Notepad3 Encryption Feature

By | December 17, 2017

With Notepad3 Build 289 we updated the Scintilla component to version 3.6.3. We fixed the missing question marks and Wildcard Search on the Search and Replace dialog. We also added a new encryption feature from RaPeHoff’s build. Enjoy and keep us updated with bugs and suggestions so we can keep on improving Notpad3.

The Notepad3 Encryption feature

Notepad3 can now optionally encrypt the text files it edits. The encryption feature was constructed using a low level implementation of AES encryption and Sha256 hashing. Sha256 hash is used to convert an ascii pass phrase to a 256 bit encryption key. Pseudorandom data is used as an initialization vector for AES-256 encryption. Optionally, an encryption key (NOT the passphrase) is encrypted using a second master key, and included in the file header. This master key can be used as an emergency data recovery key, or as a second key to be used by programs to read encrypted files.

Overall File Format: Consists of a preamble, the encrypted data, and some padding at the end.

Encrypted files start with an 8 byte preamble, the first 4 bytes are a “magic number” to identify the file type (currently 0x04030201) and a 4 byte sub-file type, (currently either 0x00000001 or 0x00000002 if the file has a master key).

The next 16 bytes of the preamble are the initialization vector for the AES engine, to be used with the file key. Each file gets a unique 16 bytes of pseudo random noise.

Next, for master keyed files, is a 16 byte IV for the master key, followed by a 32 byte block containing the file key, encrypted with the master key, using the master key IV and CBC block chaining.

Next, is the actual file data, encrypted using the file key and the IV, and CBC block chaining.

Finally, are 1-16 bytes of padding to round out the last AES block. Note that there are never 0 bytes of padding.

Passphrase Management: 256 bit encryption keys are generated from the ascii passphrase by passing the passphrase through a SHA256 hash. The passphrase itself is never stored anywhere except in the dynamic memory of the encrypting program.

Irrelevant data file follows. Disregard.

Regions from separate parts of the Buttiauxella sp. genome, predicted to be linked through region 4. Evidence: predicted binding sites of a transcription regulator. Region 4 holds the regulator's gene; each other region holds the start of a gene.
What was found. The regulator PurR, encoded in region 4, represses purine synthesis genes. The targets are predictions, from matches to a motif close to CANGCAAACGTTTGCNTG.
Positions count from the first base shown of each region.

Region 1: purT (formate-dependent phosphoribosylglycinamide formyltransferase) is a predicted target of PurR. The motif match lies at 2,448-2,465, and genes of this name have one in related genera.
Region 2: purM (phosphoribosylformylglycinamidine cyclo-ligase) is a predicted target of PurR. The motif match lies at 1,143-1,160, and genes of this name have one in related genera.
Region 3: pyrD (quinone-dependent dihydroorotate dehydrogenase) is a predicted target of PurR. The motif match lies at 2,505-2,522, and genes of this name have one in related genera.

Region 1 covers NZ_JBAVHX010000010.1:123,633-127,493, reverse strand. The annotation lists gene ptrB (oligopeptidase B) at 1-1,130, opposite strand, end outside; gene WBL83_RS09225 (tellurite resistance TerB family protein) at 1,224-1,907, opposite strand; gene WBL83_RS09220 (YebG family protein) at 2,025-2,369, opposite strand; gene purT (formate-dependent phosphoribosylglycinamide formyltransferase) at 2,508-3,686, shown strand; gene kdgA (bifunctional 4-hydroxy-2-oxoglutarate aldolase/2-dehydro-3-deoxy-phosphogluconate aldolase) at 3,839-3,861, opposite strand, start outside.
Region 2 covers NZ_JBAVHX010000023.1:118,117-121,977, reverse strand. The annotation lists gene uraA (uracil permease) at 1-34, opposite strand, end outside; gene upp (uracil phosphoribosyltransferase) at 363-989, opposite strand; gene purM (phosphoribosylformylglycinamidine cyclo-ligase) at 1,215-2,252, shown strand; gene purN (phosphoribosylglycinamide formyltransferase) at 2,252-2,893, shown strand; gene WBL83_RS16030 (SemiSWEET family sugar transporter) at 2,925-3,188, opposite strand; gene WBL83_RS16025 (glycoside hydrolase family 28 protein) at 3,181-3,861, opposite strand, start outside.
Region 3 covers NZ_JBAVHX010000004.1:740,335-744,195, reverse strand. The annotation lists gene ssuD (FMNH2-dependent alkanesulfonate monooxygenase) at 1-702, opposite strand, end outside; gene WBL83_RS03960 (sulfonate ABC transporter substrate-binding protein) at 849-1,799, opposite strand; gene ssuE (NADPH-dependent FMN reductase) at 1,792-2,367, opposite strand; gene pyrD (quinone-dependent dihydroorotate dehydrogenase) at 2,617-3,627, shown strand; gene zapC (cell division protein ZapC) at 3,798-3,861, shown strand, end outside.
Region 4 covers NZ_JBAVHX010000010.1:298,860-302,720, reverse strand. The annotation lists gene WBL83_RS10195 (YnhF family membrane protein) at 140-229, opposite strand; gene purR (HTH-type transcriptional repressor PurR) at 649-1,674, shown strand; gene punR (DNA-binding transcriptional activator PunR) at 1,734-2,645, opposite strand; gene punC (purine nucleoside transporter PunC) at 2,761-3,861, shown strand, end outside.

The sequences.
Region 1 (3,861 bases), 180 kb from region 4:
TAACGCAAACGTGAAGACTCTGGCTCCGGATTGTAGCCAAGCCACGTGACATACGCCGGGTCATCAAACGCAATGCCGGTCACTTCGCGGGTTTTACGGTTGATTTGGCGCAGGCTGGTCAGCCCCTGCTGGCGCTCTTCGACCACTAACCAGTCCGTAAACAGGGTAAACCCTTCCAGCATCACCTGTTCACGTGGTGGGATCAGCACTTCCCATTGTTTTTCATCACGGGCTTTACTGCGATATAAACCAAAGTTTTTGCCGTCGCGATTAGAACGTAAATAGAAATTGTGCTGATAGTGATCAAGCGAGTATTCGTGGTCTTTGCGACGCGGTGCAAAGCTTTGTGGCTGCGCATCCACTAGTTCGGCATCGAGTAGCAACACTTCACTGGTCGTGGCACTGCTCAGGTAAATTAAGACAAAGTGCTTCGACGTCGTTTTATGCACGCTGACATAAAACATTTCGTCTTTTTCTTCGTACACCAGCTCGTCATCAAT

Key management over file generations: If the file is opened using a file passphrase, the passphrase is retained and used as the default for the passphrase dialog. If the file is opened using a master passphrase, the recovered file key is used as the default encryption for new files. This allows an editor who does not know the file passphrase to propogate a file key he could not create. If the file contains a master key, and neither the file or master passphrase is changed, then the retained, master-encrypted file key is copied into the next file generation (It is still valid). This allows an editor who knows only the file passphrase to propogate a master key he could not create.

 

Notepad3 Build 289

Download the new Notepad3 from here.

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3 thoughts on “Notepad3 Encryption Feature

  1. Khan

    Useful software application, maybe Microsoft will offer you the money to include it in their Windows operating system, as the default notepad that comes with windows is almost worthless compared to your version. They should be hiring you and promoting your work. At least your good enough to share your work for free, letting more people use the benefit and value. This will help establish your name, brand and company. Keep up the good work.

    A thought, take a look at the source code from http://code.kliu.org/hashcheck and ask yourself how useful it is to include the ability to create hash checksum values for files, even txt files, so later you can prove they are the same, original and genuine. What is missing here is SHA3 as the older SHA1 and MD5 are now obsolete.

    It would be an advantage to include an alternate cipher other than AES, like Ring-LWE – (Ring-Learning with Errors), because it doesn’t have the defect of AES, the popular public-key cryptographic system that relies on the integer factorization problem or discrete logarithm problem, both of which would be easily solvable on large enough quantum computers using Shor’s algorithm.

    Because of this shortcoming, many cryptographers are researching new algorithms in case quantum computing becomes a threat in the future. Example: D-wave has been selling quantum computers.

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